So here we have a front-on view of our fish, showing (more or less) how he’s put together. Filleting would be very straight forward, if it wasn’t for the line of small lateral bones that you see in the diagram. In order to fillet a ‘Reddie’ with a minimum of waste, it is necessary to cut through that line of bone while removing the fillet from the main carcass. The line of very fine bones left in the fillet must be cut out, once the fillet has been skinned.
This brings us to a critical point about Redfin Perch. They are blessed with an astonishingly tough armor plating of fine scales. You don’t scale a Reddie (not unless you are a masochist with a lot of time to kill). You simply skin the fillets, once you have them removed from the carcass. Don’t gut the fish, either. The guts will be discarded with the carcass.
The filleting process that I follow is as follows:
Begin by making an incision on each side of the fish, angled towards the head at about a 45 degree angle, with the knife blade passing behind the gill case and pectoral fin, as shown.
Next, make an incision along each side of the fish’s spine, just deep enough to cut through the scales and skin, as per the following photo and diagram:
Next, starting toward the tail and working your way forward, cut downward, following the dorsal bones. At the tail end of the fish, there are no lateral bones and you will cut right though to the skin on the underside, at which point you penetrate the skin and cut backwards to the tail. You’ll now have a flap of fillet with skin attached. Work your way forward, still following the dorsal bones. From the beginning of where the ribs begin, you will encounter those fine lateral bones. You must cut through these, before following around and against the rib bones with your knife. Hopefully, the following diagrams will make this clear.
Do one side of your fish in this way, and then the other. When you have almost completed the second side, you will be able to simply tear the carcass, guts and all away from the fish’s two fillets with belly still attached.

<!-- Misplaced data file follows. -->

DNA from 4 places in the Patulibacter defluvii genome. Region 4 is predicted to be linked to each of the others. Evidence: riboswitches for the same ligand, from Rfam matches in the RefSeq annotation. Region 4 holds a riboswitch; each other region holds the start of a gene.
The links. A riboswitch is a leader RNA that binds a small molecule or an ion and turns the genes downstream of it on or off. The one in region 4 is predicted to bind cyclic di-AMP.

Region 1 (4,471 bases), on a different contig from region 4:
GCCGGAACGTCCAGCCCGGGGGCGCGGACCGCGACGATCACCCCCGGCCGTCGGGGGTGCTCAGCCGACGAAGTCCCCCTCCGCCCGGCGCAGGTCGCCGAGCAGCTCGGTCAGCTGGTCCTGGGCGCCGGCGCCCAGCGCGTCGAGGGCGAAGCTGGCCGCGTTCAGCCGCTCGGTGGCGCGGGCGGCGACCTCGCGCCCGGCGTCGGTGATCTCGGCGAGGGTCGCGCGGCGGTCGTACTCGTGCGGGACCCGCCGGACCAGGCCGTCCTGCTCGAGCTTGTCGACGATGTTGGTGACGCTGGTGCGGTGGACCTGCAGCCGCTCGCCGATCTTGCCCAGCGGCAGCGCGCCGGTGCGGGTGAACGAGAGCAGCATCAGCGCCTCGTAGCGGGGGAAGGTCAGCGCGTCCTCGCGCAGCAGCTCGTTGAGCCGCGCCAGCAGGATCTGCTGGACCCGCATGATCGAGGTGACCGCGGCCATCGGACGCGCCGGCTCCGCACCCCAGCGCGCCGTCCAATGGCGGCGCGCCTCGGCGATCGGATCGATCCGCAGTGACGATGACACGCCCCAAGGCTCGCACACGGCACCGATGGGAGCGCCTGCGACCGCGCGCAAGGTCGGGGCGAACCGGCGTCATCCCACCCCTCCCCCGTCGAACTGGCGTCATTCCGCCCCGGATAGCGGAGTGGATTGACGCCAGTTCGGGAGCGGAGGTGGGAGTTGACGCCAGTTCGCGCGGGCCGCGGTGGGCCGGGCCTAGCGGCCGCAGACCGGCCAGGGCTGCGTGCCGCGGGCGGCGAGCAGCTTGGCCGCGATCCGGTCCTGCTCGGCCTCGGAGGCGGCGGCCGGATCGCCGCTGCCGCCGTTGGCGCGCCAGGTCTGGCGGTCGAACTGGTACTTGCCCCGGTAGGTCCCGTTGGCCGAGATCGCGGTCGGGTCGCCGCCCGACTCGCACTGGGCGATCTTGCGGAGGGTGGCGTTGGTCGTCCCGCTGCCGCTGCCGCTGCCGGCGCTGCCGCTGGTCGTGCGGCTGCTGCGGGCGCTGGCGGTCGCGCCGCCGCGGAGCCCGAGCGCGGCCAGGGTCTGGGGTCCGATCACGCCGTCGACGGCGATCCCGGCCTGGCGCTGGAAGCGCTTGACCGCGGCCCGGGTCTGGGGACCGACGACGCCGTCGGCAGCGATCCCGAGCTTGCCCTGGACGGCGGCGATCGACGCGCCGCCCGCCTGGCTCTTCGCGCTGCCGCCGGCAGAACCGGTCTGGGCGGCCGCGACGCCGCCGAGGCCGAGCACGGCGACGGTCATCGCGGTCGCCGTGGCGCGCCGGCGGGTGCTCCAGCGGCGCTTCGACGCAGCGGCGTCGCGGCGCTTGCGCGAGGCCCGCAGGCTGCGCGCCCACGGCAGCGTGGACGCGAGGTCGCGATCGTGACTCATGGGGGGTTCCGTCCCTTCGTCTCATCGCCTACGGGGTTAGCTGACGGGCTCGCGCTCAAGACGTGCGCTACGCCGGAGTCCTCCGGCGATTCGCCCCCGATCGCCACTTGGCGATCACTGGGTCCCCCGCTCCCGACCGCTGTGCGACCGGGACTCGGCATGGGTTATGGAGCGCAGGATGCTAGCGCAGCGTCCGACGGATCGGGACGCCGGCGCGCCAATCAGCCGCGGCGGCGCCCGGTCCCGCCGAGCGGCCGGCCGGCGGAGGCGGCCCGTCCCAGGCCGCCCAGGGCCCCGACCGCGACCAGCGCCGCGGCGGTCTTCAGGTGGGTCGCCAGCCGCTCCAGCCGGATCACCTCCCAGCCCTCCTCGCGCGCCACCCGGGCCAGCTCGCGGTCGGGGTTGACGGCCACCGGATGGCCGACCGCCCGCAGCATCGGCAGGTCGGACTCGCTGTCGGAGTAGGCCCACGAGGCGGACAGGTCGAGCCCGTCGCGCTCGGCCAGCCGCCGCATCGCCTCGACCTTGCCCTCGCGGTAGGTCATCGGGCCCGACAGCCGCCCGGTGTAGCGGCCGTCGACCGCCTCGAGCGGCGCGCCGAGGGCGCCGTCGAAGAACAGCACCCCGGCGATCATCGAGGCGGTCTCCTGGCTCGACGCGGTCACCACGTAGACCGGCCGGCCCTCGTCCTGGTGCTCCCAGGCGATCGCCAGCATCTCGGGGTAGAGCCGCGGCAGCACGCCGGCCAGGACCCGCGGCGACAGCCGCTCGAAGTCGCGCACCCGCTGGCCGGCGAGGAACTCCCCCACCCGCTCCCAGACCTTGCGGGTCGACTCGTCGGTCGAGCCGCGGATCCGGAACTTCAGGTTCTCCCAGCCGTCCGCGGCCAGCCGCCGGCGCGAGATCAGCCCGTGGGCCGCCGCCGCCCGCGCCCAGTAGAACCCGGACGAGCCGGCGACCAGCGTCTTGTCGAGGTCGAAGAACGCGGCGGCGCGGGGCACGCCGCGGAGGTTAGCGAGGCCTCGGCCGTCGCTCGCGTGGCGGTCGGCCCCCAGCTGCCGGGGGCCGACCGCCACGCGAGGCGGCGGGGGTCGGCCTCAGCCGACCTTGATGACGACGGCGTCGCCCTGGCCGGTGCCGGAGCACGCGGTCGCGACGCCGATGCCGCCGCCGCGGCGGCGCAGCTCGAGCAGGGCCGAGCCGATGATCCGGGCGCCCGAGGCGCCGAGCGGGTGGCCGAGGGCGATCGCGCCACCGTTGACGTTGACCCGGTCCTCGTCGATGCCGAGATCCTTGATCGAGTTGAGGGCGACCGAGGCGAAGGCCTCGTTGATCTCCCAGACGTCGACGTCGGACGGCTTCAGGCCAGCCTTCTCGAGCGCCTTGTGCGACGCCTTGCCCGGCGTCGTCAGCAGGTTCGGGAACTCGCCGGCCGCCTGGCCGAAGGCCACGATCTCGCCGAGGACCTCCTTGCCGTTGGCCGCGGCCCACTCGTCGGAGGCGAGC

Discard the carcass (our chooks love ’em). I then remove the belly section, complete with the fins, leaving me with two fillets with skin still attached.
All that remains is to skin the fillets and remove the line of lateral bones. Place the fillet skin side down on your cutting board. Insert your knife at an angle, just forward of the back of the fillet and move it forwards with a sawing motion, as shown in the following images:
Discard the skin and you’ll be left with two fillets. It remains only to remove that line of lateral bones which extend roughly form where the ribs were, to the front of the fillet. You will find that you can locate that line of bones by feel and it’s simply a matter of cutting through the full thickness of the fillet on each side of the bone line:
This final image shows the lateral bones removed from one fillet. As you can see, there is little waste and what remains is a perfectly boneless fillet that is just plain scrumptious!
The whole process, from beginning to end takes perhaps five minutes, once you have the technique down. I have a friend who worked in the fishing industry in a past life and he can dissect, fillet and skin a Reddie in a minute flat. However, his technique involves wasting a little more meat, something I’m not willing to do!
I hope these pics and commentary will provide adequate guidance to at least get you started. Filleting isn’t all that difficult, once you get a bit of practice. Redfin perch are numerous and the smaller ones are easy to catch. In my opinion, there really isn’t anything to beat a nice feed of freshly caught ‘Bush Whiting’. Enjoy.